But, just because you have the virus doesn’t mean you will always have a cold sore — most of the time, the virus lays dormant until provoked. When a cold sore appears, it will first look like a small gathering of fluid-filled blisters, which will eventually burst open and quickly transform into a large, painful sore on your mouth. They can last for up to two weeks and you may also experience some cold symptoms like fever, muscle aches, sore throat, and headaches.
While there’s no getting rid of cold sores (yet), you can manage and minimize your outbreaks. “Like any virus, a low immune system can’t fight the virus,” says Dr. Lancer, so try to keep the stress levels low, eat healthy, and keep your immune system in tip-top shape. And when those pesky little buggers do crop up, Dr. Lancer recommends treatment creams (Abreva), supplements (lysine), and prescription medication (Valtrex) to shorten the duration and severity of the outbreaks. If this is your first outbreak, or you’ve tried the above treatments and still have a cold sore after 10 days, Dr. Lancer says to head to your doctor asap to make sure everything is okay.
You can thank your hormones for this one — unwanted hair in places like your upper lip, back, or chest can all be linked to hormonal imbalances. According to Dr. Lancer, it means you have too much testosterone in your system. Your diet can also be a culprit as some foods — Dr. Lancer says sushi is a big offender —have excess testosterone in them, which can drive up your natural levels. Conversely, he says nuts and vitamin-rich foods can help balance out hormones.
While it’s easy to remove body hair via tweezers, depilatories, waxes, or laser hair removal, Dr. Lancer says it’s vital to go see a specialist and find out if it is genetics or something else more serious. “Everyone grows hair, but more hair than usual — thicker and growing faster — is a hint that something is off,” he says. “Only a licensed physician can determine if it is just hormonal or something more serious.”
The one thing you need to know about ingrown toenails? They hurt — a lot. They happen when the corners of your toenails grows into the soft skin adjacent to the nail, which leads to irritation, redness, swelling, pus, and infection. According to podiatrist Dr. Hillary Brenner, there are a wide variety of things that can cause this, including too-narrow shoes, cutting your nails too short or cutting into the corners, dropping something on your toe, running, bad posture, or just your genes.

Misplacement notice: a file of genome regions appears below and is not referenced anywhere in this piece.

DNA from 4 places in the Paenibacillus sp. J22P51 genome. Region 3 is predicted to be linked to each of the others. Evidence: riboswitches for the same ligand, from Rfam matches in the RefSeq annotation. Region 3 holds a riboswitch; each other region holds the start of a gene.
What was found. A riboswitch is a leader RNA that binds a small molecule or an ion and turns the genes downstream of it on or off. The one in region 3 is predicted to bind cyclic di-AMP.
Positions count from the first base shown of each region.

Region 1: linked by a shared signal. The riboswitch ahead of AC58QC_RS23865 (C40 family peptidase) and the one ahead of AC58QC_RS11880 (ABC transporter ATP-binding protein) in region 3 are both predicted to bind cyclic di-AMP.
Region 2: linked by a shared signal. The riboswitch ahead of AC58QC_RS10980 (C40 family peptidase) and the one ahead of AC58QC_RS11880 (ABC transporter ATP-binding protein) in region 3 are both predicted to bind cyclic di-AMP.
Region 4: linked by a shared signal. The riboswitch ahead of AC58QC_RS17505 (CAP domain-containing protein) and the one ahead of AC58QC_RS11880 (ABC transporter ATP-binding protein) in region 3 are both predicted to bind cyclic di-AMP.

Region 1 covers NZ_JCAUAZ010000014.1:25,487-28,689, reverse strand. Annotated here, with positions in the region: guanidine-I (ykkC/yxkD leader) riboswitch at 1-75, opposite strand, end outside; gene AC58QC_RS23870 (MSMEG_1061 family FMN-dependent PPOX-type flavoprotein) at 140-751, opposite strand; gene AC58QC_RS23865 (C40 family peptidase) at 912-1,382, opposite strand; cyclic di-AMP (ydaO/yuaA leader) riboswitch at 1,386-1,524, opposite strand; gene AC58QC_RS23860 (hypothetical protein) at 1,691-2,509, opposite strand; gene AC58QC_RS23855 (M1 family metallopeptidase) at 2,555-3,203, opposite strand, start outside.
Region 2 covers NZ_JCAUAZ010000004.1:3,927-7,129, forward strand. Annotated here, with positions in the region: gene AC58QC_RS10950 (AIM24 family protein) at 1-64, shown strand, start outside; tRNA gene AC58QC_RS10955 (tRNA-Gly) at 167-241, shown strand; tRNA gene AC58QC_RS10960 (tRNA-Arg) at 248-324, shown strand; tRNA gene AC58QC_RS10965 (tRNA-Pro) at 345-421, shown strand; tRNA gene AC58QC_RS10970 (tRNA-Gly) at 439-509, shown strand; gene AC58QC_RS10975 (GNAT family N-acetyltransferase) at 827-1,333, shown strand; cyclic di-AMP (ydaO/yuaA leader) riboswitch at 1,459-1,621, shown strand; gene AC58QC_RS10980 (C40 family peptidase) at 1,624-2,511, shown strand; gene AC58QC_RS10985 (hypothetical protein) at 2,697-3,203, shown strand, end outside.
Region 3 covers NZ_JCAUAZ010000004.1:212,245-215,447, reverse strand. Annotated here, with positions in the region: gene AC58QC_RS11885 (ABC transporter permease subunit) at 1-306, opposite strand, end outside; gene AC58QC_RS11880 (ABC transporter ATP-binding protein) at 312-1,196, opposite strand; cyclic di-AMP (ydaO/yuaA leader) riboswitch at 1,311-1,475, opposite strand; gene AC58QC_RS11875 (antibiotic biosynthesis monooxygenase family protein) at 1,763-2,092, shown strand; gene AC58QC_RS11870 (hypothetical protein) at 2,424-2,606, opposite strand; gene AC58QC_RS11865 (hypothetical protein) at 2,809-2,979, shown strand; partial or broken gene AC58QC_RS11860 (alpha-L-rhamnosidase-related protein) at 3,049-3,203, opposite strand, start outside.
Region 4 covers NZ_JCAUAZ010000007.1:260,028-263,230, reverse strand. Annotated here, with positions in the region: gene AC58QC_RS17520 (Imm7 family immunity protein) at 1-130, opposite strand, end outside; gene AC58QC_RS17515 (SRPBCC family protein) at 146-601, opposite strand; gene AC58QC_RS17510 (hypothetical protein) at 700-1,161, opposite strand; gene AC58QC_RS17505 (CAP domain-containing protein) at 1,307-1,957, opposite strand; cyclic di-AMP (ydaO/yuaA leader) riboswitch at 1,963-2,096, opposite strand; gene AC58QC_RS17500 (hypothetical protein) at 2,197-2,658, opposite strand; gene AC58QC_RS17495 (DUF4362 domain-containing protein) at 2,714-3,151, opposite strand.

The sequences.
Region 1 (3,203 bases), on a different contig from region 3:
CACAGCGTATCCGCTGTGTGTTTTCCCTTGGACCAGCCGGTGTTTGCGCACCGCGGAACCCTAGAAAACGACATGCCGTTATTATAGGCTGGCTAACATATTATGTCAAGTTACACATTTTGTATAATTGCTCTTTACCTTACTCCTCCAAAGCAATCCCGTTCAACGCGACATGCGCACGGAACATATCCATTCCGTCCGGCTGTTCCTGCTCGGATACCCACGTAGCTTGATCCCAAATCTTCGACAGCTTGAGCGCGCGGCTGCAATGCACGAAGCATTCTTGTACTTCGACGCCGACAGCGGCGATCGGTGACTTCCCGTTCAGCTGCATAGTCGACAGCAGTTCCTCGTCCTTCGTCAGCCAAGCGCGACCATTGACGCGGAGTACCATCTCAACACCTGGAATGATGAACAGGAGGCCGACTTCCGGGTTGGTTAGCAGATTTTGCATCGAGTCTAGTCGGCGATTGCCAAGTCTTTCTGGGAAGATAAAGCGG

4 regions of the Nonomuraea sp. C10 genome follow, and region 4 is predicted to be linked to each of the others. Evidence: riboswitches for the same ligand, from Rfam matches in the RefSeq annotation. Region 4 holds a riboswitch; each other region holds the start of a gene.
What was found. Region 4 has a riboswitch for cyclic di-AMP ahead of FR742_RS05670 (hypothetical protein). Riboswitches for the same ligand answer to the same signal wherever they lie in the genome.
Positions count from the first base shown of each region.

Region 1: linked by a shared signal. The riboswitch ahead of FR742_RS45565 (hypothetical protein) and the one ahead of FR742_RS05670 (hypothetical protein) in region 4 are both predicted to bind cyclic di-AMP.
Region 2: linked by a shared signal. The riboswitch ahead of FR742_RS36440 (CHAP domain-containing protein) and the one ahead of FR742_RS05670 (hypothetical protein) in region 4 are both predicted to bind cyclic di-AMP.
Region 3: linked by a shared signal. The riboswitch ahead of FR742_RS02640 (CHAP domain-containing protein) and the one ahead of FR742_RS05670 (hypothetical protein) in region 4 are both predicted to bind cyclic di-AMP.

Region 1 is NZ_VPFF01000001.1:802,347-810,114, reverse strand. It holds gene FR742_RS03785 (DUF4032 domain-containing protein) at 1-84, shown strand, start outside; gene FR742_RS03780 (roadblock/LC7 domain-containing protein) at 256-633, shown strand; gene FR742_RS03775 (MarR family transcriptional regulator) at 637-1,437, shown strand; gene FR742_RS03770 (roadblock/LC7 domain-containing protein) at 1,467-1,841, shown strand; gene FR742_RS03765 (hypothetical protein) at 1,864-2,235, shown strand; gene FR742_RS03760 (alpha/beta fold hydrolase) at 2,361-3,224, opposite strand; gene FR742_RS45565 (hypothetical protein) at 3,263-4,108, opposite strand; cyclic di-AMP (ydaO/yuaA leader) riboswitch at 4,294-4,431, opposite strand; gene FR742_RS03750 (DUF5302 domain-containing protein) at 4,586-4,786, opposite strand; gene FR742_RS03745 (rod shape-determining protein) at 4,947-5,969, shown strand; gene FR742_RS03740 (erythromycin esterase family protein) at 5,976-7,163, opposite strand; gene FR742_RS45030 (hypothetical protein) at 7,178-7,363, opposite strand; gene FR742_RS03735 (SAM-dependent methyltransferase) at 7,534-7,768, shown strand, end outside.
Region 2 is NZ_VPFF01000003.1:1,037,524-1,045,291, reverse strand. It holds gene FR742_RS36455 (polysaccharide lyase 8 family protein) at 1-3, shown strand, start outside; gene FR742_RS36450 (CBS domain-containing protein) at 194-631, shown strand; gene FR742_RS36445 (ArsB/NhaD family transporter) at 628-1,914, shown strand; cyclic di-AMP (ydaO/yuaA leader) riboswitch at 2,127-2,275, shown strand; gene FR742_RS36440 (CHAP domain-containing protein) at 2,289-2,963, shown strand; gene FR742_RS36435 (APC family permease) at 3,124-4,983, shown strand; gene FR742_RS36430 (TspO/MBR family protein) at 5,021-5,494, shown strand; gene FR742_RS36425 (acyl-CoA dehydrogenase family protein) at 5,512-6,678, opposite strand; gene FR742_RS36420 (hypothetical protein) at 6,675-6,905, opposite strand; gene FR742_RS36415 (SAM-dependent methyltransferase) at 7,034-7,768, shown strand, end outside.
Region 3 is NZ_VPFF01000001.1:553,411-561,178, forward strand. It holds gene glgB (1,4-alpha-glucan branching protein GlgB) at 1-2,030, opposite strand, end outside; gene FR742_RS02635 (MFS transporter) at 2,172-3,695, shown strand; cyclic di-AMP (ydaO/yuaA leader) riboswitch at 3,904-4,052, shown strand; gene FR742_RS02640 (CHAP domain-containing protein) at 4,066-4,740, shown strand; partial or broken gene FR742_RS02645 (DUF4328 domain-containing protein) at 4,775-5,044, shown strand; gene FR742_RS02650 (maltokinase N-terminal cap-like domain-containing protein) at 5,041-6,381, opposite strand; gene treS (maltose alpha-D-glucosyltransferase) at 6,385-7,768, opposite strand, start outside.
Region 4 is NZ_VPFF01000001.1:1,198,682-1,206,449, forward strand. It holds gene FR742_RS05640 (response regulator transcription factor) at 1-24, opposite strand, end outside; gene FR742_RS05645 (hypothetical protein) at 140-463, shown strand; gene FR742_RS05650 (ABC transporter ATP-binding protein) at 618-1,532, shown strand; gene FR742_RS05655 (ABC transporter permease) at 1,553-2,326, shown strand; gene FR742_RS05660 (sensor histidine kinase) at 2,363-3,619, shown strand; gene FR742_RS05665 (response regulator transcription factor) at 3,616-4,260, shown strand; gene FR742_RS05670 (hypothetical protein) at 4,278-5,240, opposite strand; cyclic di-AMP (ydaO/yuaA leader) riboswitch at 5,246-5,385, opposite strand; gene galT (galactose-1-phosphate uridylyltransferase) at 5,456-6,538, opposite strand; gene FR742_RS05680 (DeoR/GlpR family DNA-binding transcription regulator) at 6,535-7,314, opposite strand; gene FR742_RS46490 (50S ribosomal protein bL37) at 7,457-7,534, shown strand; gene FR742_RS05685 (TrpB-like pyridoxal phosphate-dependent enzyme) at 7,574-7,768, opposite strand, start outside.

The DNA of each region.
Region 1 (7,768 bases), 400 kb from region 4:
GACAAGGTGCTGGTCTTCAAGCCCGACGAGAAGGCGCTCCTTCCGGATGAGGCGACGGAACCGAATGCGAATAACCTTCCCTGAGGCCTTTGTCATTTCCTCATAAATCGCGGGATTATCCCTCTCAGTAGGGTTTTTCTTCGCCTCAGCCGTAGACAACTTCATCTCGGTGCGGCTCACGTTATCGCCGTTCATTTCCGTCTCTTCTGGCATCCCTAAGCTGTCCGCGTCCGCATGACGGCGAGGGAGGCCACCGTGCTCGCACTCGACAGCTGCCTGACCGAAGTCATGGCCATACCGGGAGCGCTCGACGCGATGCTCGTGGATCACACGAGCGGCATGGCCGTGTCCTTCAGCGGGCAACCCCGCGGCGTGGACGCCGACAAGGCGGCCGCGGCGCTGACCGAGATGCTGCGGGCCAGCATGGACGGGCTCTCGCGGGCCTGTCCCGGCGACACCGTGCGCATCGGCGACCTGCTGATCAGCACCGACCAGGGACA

The best way to prevent ingrown toenails, says Dr. Brenner, is to trim your nails straight across — not in a rounded shape — using straight edge nail clippers. Keep your nails short (but not too short), apply foot cream two times a week to make nails soft and easy to manage, and stay away from shoes or socks that press your feet tightly together.
Once you have an ingrown toenail, you have to be diligent to treat it and keep it from getting worse. “Soak the feet in a basin filled with 1/2 cup of epsom salt, four drops of tea tree oil and 2 1/2 cups of lukewarm water for 10-15 min, once a day for two weeks,” says Dr. Brenner. The epsom salt contains magnesium sulfate, which she says acts as a natural exfoliator and helps relieve swelling and soreness, while tea tree oil acts as an anti-fungal. She also suggests you rub a pea-sized amount of Neosporin on the toenail every day and cover it with a Band-Aid — neomycin, the active ingredient in Neosporin, will act as an antibiotic.
If the ingrown toenail doesn’t improve in a few days or gets worse (read: red streaking up the leg and increasing redness, swelling, odor, and drainage of pus), make an appointment with a podiatrist immediately. He or she can prescribe you an oral antibiotic and remove the offending nail border via a “slant-back” procedure. If after several treatments you are still seeing issues, your doctor may recommend phenol and chemical matrixectomy — this involves numbing the toe, removing the problematic nail border, and applying phenol and alcohol to the nail root to prevent the regrowth of the toenail. Dr. Brenner says this is a permanent nail procedure that should only be performed after several treatments to trim the ingrown toenail have proved unsuccessful. She also notes that once you’ve had any sort of removal, it’s important to follow up with your doctor a few times so they can help retrain the nail to grow back straight and avoid future problems.
Now, aren’t you glad to finally get all of that out in the open? The more you know…
Illustrated by Ammiel Mendoza